There is a lot of discussion about what conditions are conducive to terrorism and violent extremism, and how we can overcome it. Norway believes that ensuring respect for human rights and the rule of law is the most important thing we can do to overcome terrorism and violent extremism. It is by relentlessly respecting the rules of democracy that we will succeed.
Globally, countries should come together and work collectively to counter terrorism and preventing violent extremism. Much of this important work is happening in the United Nations. The UN Global Counter-Terrorism Strategy adopted by consensus by the General Assembly in 2006 is a good starting point. The Secretary General’s Plan of Action for Preventing Violent Extremism that was presented last year took the work a step further.
Norway believes the role of the UN should be further strengthened by the appointment of a designated high level coordinator of counter terrorism and preventing violent extremism. The new Secretary General, António Guterres, has underlined the importance of UN ‘s peace efforts, and we hope he will address this issue.
Poverty alone is not the sole cause of violent extremism. Nevertheless, marginalization, whether economic, social or political, is often an important element in the process of radicalization resulting in violent extremism. Terrorism also has a deep impact on economic development.
The adoption of Agenda 2030 and the Sustainable Development Goals, in particular goal 16 on peaceful and inclusive societies is highly relevant to countering terrorism and preventing violent extremism. It provides an international framework for a broad approach. It addresses the root causes of terrorism and contributes towards building robust societies that are less vulnerable to radicalization and recruitment to violent extremism.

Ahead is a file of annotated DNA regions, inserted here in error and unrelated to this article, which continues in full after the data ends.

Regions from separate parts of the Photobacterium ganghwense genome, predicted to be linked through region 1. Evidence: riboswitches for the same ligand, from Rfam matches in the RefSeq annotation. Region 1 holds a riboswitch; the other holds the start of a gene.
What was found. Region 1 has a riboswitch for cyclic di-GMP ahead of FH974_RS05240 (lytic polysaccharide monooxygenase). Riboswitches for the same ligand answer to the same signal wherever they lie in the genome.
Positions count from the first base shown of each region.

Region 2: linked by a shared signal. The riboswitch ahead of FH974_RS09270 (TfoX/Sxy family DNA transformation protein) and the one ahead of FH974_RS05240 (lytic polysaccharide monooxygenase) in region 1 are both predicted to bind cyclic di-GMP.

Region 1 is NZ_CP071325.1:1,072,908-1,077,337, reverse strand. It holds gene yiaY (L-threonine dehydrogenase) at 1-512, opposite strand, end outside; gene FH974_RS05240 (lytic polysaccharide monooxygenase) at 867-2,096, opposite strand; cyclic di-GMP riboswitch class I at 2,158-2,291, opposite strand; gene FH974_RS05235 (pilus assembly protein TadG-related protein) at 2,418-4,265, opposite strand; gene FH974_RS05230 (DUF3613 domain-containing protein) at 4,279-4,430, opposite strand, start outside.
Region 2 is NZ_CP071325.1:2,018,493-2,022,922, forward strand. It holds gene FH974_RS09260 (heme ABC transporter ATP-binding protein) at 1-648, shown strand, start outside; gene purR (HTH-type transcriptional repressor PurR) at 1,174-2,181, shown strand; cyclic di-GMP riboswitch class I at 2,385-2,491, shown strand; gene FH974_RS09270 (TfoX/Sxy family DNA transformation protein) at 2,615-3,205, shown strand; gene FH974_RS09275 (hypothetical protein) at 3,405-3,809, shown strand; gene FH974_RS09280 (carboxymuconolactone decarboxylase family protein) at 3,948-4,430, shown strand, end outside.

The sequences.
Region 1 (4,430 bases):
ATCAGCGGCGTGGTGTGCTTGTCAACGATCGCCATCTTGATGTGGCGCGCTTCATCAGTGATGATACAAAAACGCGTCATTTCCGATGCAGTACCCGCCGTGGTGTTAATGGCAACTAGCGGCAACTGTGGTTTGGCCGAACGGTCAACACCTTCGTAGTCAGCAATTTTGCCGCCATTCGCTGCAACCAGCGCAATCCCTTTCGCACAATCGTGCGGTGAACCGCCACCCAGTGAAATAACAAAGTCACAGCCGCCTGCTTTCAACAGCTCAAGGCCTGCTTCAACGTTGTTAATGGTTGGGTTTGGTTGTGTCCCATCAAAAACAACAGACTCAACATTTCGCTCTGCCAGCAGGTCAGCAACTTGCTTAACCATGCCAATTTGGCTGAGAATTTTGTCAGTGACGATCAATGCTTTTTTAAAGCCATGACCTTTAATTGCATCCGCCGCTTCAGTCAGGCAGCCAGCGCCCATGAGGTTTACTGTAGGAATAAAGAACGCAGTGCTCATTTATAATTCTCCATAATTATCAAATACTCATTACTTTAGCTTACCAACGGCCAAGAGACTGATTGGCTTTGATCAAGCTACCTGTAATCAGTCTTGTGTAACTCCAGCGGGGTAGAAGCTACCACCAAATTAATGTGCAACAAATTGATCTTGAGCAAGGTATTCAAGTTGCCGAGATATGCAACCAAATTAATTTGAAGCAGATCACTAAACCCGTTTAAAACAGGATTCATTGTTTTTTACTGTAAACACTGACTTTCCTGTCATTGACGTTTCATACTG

The world is getting more and more complex, and countries are interlinked in new ways. What is happening in one country can have far reaching consequences for another country in a completely different part of the world. New technology has increased the speed. Changes are happening much faster now than only a decade ago.
These factors make the study of foreign policy and international relations more difficult, but also more important than ever. We need to understand the world we are living in, and we need to find ways of making the world better and safer.
As the threats we are facing are transnational in their nature, so are the solutions. We must all stand up against terrorism and violent extremism. As I said earlier, terrorism can never be tolerated regardless of political, ideological or religious motivations. Terrorism is a crime.
We must increase international cooperation and understanding across different regions, countries, communities and cultures if we want to achieve our goal. Students of foreign policy play an important role in this regard.
[Kami Tidak Takut!]
Thank you for your attention.